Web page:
After long months of lockdowns and curfews Europeans are looking forward to jetting off for a bit of sun and sand -- only to find that their long awaited holiday plans go awry due to a shortage of rental cars.

How a rental car shortage in Europe could scupper summer holiday plans
Tourists wait outside of rental car agencies in Corsica. Photo: PASCAL POCHARD-CASABIANCA / AFP

In many areas popular with tourists cars are simply not available or subcompacts are going for a stiff €500 euros.

Car rental comparison websites show just how expensive renting a vehicle has become for tourists this summer.

According to Carigami, renting a car for a week this summer will set tourists back an average of 364 euros compared to 277 euros two years ago.

For Italy, the figure is 407 euros this summer compared to 250 euros in 2019. In Spain, the average cost has jumped to 263 euros from 185 euros.

According to another website, Liligo, daily rental costs have nearly doubled on the French island of Corsica. At the resort city of Palma on the Spanish island of Mallorca, rental prices have nearly tripled.

Today’s problem is a direct result of the coronavirus pandemic.

Faced with near absence of clients, selling off vehicles to raise cash made a lot of sense for car rental firms struggling to survive.

“Everyone drastically reduced their fleet,” said the head of Europcar, Caroline Parot.

Until the spring, most companies still had fleets roughly a third smaller than in 2019, she said.

Car rental firms are used to regularly selling their vehicles and replacing them, so rebuilding their inventory should not have been a problem.

Except the pandemic sent demand for consumer electronics surging, creating a shortage of semiconductors, or chips, that are used not only in computers but increasingly in cars.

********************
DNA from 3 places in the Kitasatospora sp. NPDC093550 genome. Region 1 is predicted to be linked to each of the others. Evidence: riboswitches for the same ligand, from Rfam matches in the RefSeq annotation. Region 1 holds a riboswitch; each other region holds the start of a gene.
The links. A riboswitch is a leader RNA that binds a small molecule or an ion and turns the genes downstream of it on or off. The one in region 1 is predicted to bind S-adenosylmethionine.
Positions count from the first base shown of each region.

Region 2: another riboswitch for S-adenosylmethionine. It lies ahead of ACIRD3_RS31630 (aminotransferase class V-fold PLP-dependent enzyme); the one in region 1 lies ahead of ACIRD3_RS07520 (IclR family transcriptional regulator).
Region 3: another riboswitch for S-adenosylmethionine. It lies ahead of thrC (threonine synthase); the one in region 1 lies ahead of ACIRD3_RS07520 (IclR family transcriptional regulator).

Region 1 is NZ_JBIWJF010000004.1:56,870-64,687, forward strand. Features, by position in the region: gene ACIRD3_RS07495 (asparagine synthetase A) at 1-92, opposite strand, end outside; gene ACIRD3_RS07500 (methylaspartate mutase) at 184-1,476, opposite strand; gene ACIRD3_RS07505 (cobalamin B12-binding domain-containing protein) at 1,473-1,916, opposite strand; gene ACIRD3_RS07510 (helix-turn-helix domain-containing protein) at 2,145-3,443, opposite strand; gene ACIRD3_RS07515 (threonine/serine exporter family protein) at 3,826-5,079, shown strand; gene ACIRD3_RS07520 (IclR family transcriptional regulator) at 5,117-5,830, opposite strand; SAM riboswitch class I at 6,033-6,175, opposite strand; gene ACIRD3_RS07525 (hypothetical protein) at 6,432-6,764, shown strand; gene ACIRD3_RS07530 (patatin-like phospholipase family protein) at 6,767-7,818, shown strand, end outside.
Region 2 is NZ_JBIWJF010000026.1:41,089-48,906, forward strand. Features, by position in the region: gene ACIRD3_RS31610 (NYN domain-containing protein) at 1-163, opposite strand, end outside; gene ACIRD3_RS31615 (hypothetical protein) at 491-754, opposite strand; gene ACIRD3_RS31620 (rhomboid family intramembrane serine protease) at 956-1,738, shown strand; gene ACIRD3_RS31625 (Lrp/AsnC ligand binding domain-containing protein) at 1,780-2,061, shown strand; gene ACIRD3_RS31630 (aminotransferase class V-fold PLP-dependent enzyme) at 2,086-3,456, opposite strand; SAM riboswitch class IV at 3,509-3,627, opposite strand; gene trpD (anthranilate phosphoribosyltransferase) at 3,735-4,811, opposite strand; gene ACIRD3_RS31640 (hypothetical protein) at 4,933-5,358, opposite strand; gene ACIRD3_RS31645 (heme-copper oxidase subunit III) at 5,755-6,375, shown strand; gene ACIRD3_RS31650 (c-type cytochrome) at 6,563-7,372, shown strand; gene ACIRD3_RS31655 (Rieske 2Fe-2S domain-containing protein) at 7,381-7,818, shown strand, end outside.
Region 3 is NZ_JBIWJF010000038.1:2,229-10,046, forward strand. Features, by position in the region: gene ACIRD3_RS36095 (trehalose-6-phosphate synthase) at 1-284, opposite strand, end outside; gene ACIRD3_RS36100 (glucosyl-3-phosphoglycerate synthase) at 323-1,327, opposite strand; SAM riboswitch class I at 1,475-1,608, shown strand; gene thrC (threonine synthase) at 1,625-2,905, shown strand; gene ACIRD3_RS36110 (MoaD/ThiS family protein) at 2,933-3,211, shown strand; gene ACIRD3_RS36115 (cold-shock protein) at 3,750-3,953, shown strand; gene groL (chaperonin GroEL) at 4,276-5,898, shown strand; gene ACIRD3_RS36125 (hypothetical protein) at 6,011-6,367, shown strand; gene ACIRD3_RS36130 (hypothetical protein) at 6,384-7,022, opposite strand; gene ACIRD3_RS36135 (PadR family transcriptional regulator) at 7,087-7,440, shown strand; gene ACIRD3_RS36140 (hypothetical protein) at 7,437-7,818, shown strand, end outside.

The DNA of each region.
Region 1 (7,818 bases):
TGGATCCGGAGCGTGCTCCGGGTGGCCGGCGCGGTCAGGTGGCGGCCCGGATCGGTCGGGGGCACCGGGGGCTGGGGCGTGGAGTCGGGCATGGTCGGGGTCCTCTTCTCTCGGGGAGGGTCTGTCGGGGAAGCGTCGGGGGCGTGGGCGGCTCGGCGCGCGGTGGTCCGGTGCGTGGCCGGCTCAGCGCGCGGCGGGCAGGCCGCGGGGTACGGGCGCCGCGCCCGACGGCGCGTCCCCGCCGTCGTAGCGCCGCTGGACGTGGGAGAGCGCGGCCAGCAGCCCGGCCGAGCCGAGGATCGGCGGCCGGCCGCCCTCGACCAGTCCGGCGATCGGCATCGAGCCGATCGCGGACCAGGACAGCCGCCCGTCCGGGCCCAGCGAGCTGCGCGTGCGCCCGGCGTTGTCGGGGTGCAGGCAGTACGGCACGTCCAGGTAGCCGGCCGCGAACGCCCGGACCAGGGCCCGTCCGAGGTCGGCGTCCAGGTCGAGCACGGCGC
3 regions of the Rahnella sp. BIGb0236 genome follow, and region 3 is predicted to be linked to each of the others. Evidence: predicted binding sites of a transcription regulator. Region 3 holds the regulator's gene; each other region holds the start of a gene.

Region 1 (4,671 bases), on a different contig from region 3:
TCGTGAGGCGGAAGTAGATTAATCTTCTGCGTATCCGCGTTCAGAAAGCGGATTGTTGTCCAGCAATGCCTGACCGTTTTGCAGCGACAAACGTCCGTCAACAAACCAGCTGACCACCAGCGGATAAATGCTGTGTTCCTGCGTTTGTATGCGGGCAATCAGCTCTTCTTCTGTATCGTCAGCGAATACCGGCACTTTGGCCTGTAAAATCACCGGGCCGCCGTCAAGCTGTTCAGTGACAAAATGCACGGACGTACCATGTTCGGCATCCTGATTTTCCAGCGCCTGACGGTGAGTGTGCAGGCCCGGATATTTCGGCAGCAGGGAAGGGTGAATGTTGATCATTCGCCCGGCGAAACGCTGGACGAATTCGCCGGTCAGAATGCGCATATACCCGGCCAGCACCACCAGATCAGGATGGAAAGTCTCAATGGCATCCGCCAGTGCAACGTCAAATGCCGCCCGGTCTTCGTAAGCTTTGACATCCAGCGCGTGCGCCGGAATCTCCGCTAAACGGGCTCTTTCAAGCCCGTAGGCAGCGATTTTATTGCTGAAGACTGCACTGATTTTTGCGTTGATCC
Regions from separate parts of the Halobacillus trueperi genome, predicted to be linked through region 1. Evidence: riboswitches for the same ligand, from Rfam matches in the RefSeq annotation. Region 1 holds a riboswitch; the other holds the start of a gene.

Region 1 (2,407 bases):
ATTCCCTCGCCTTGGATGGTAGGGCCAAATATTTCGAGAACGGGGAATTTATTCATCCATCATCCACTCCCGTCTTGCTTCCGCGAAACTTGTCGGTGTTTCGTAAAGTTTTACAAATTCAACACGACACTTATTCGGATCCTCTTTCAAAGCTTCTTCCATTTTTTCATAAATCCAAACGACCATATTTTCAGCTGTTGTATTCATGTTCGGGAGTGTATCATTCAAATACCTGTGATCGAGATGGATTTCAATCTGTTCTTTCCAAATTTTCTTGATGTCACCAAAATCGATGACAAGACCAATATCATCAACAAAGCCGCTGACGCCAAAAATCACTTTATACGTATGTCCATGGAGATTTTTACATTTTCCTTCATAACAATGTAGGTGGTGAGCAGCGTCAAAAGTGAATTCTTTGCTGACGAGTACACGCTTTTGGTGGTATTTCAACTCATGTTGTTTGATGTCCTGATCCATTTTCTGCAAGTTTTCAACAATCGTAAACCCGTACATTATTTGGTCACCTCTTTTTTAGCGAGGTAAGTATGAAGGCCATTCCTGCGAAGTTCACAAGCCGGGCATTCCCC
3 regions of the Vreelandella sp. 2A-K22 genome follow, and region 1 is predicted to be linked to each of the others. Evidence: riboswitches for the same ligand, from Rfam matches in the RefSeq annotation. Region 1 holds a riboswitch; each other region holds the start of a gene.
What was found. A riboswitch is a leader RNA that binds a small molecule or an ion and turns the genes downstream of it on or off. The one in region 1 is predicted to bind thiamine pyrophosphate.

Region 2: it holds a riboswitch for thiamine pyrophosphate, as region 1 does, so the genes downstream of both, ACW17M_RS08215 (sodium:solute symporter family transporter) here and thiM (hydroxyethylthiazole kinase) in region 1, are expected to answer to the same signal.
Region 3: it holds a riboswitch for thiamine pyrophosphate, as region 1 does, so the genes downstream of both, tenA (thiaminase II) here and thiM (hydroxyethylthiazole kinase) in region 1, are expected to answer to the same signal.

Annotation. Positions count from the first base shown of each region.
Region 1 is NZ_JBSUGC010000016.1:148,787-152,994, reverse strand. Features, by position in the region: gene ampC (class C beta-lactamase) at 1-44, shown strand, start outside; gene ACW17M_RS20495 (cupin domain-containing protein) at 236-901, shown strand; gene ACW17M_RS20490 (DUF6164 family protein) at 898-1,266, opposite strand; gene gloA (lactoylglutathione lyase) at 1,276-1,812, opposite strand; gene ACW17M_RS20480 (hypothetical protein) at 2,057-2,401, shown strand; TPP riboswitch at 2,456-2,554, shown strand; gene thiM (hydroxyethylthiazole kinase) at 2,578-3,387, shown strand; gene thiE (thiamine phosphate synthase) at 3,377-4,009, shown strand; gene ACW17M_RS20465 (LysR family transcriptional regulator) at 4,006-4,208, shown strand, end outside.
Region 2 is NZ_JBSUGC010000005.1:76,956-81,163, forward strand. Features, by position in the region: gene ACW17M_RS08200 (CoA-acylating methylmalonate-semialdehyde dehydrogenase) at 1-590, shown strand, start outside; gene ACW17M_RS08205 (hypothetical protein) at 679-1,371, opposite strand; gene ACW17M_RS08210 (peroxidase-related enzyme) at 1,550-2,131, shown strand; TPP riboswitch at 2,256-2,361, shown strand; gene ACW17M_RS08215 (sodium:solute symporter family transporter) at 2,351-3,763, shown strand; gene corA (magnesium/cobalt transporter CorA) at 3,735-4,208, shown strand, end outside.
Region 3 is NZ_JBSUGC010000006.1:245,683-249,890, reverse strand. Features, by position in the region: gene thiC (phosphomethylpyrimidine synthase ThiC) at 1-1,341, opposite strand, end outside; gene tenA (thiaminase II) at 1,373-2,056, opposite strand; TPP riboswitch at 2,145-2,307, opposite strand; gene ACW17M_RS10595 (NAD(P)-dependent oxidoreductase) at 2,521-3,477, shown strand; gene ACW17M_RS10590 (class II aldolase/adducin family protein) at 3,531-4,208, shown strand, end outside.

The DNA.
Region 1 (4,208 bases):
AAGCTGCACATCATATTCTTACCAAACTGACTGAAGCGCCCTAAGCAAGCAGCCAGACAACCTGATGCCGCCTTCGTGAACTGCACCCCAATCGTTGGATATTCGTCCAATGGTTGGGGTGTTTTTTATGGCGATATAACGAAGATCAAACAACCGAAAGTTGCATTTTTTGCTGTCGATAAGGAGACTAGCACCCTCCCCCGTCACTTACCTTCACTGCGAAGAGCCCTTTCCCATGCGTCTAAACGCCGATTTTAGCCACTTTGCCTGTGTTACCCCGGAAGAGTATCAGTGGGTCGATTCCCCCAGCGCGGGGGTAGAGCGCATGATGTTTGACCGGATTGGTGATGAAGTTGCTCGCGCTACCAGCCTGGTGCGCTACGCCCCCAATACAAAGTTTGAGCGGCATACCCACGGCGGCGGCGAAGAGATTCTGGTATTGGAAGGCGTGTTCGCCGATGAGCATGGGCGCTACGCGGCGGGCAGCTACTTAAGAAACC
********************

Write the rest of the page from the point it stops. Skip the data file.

“A key contributor to the challenge right now is the global chip shortage, which has impacted new vehicle availability across the industry at a time when demand is already high,” said a spokesman for Enterprise.

It said it was working to acquire new vehicles but that in the mean time it is shifting cars around in order to better meet demand.

No cars, try a van

“We’ve begun to warn people: if you want to come to Italy, which is finally reopening, plan and reserve ahead,” said the head of the association of Italian car rental firms, Massimiliano Archiapatti.

He said they were working hard to meet the surge in demand at vacation spots.

“But we’ve got two big islands that are major international tourism destinations,” he said, which makes it difficult to move cars around,
especially as the trip to Sardinia takes half a day.

“The ferries are already full with people bringing their cars,” he added.

“Given the law of supply and demand, there is a risk it will impact on prices,” Archiapatti said.

The increase in demand is also being seen for rentals between individuals.

GetAround, a web platform that organises such rentals, said it has seen “a sharp increases in searches and rentals” in European markets.

Since May more than 90 percent of cars available on the platform have been rented on weekends, and many have already been booked for much of the summer.

GetAround has used the surge in demand to expand the number of cities it serves.

For some, their arrival can’t come fast enough.

Bruno Riondet, a 51-year-old aeronautics technician, rents cars to attend matches of his favourite British football club, Brighton.

“Before, to rent a car I was paying between 25 and 30 euros per day. Today, it’s more than 90 euros, that’s three times more expensive,” he said.

In the United States, where prices shot higher during the spring, tourists visiting Hawaii turned to renting vans.

In France, there are still cars, according to Jean-Philippe Doyen, who handles shared mobility at the National Council of Automobile Professionals.

“Clients have a tendency to reserve at the last minute, even more so in the still somewhat uncertain situation,” he said.

They will often wait until just a few days before their trip, which means car rental firms don’t have a complete overview of upcoming demand, he added.

He said business is recovering but that revenue has yet to reach pre-pandemic levels as travel is not yet completely unfettered.

SEE ALSO: British drivers will no longer need an insurance ‘green card’ to visit Europe, EU rules